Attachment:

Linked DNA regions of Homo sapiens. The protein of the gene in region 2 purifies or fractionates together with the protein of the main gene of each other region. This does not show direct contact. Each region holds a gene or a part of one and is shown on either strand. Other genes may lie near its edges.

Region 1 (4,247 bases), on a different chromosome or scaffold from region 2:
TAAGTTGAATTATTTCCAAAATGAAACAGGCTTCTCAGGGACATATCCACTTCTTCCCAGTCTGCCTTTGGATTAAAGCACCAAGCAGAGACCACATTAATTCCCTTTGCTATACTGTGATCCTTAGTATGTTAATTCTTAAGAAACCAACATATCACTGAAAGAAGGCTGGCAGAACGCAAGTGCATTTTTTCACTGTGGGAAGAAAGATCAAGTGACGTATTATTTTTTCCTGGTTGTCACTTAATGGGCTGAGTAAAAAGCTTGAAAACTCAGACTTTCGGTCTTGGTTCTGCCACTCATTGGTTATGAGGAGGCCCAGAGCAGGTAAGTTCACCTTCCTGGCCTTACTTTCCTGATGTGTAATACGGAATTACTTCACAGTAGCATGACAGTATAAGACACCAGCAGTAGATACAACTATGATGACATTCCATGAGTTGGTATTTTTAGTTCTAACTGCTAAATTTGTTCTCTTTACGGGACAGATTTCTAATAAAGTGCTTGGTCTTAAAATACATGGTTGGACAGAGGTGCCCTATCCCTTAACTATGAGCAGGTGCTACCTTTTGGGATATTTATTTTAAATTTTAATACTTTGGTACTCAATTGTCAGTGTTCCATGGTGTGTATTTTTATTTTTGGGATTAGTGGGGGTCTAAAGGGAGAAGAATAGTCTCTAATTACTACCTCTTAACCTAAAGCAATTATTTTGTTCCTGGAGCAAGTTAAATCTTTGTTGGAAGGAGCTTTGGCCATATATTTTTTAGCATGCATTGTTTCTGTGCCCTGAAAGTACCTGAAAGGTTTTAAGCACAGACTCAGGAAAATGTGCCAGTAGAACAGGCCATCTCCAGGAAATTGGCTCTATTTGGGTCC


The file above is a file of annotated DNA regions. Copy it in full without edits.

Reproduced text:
Linked DNA regions of Homo sapiens. The protein of the gene in region 2 purifies or fractionates together with the protein of the main gene of each other region. This does not show direct contact. Each region holds a gene or a part of one and is shown on either strand. Other genes may lie near its edges.

Region 1 (4,247 bases), on a different chromosome or scaffold from region 2:
TAAGTTGAATTATTTCCAAAATGAAACAGGCTTCTCAGGGACATATCCACTTCTTCCCAGTCTGCCTTTGGATTAAAGCACCAAGCAGAGACCACATTAATTCCCTTTGCTATACTGTGATCCTTAGTATGTTAATTCTTAAGAAACCAACATATCACTGAAAGAAGGCTGGCAGAACGCAAGTGCATTTTTTCACTGTGGGAAGAAAGATCAAGTGACGTATTATTTTTTCCTGGTTGTCACTTAATGGGCTGAGTAAAAAGCTTGAAAACTCAGACTTTCGGTCTTGGTTCTGCCACTCATTGGTTATGAGGAGGCCCAGAGCAGGTAAGTTCACCTTCCTGGCCTTACTTTCCTGATGTGTAATACGGAATTACTTCACAGTAGCATGACAGTATAAGACACCAGCAGTAGATACAACTATGATGACATTCCATGAGTTGGTATTTTTAGTTCTAACTGCTAAATTTGTTCTCTTTACGGGACAGATTTCTAATAAAGTGCTTGGTCTTAAAATACATGGTTGGACAGAGGTGCCCTATCCCTTAACTATGAGCAGGTGCTACCTTTTGGGATATTTATTTTAAATTTTAATACTTTGGTACTCAATTGTCAGTGTTCCATGGTGTGTATTTTTATTTTTGGGATTAGTGGGGGTCTAAAGGGAGAAGAATAGTCTCTAATTACTACCTCTTAACCTAAAGCAATTATTTTGTTCCTGGAGCAAGTTAAATCTTTGTTGGAAGGAGCTTTGGCCATATATTTTTTAGCATGCATTGTTTCTGTGCCCTGAAAGTACCTGAAAGGTTTTAAGCACAGACTCAGGAAAATGTGCCAGTAGAACAGGCCATCTCCAGGAAATTGGCTCTATTTGGGTCC